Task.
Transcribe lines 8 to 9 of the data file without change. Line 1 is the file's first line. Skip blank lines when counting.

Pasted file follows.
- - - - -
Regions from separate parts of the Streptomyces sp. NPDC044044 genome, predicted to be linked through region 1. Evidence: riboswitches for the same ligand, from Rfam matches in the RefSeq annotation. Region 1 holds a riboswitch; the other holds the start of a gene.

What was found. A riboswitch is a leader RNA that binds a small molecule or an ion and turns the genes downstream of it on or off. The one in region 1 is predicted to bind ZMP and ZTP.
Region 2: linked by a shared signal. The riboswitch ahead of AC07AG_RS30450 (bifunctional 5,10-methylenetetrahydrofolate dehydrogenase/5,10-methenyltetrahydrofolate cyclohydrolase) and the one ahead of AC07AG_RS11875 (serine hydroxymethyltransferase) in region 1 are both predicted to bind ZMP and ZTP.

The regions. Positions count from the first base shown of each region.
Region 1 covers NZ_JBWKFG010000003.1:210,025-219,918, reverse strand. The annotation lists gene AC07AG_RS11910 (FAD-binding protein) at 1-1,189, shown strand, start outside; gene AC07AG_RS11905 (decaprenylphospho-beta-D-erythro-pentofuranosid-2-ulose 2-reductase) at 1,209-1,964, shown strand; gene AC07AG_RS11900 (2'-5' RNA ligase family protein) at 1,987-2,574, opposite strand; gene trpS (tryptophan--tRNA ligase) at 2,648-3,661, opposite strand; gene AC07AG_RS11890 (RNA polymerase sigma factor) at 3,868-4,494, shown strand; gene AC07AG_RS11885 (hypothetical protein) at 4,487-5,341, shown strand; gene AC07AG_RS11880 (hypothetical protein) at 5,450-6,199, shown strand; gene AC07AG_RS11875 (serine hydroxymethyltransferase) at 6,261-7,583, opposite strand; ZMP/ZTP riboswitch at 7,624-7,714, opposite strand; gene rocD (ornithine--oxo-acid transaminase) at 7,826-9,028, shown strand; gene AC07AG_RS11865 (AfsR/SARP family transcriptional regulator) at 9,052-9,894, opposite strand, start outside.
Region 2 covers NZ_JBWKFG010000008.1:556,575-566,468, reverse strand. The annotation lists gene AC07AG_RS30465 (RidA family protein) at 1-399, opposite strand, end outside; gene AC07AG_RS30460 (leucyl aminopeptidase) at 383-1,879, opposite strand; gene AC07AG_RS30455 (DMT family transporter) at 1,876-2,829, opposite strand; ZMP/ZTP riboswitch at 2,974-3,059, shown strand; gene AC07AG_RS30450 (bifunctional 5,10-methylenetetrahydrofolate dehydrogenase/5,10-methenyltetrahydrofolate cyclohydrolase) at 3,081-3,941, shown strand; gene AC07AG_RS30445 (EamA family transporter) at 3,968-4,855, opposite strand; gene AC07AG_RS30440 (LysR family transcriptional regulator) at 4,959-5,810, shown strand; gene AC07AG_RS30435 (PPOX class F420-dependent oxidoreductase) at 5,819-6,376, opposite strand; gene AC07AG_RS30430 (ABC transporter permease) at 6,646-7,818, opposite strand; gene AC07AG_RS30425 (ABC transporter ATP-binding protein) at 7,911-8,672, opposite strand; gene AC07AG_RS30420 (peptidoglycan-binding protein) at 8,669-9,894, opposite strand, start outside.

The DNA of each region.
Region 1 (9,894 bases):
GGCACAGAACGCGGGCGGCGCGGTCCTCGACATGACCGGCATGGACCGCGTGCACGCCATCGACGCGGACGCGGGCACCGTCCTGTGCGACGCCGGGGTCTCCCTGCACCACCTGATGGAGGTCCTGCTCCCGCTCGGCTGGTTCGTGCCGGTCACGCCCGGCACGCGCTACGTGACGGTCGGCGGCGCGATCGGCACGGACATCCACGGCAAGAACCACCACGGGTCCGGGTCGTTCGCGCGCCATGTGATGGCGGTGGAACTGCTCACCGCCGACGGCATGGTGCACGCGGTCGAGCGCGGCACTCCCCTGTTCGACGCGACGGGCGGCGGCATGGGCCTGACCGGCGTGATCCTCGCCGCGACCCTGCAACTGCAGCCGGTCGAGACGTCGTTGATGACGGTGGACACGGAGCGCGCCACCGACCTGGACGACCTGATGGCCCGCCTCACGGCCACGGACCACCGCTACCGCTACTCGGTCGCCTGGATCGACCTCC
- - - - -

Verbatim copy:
Region 1 (9,894 bases):
GGCACAGAACGCGGGCGGCGCGGTCCTCGACATGACCGGCATGGACCGCGTGCACGCCATCGACGCGGACGCGGGCACCGTCCTGTGCGACGCCGGGGTCTCCCTGCACCACCTGATGGAGGTCCTGCTCCCGCTCGGCTGGTTCGTGCCGGTCACGCCCGGCACGCGCTACGTGACGGTCGGCGGCGCGATCGGCACGGACATCCACGGCAAGAACCACCACGGGTCCGGGTCGTTCGCGCGCCATGTGATGGCGGTGGAACTGCTCACCGCCGACGGCATGGTGCACGCGGTCGAGCGCGGCACTCCCCTGTTCGACGCGACGGGCGGCGGCATGGGCCTGACCGGCGTGATCCTCGCCGCGACCCTGCAACTGCAGCCGGTCGAGACGTCGTTGATGACGGTGGACACGGAGCGCGCCACCGACCTGGACGACCTGATGGCCCGCCTCACGGCCACGGACCACCGCTACCGCTACTCGGTCGCCTGGATCGACCTCC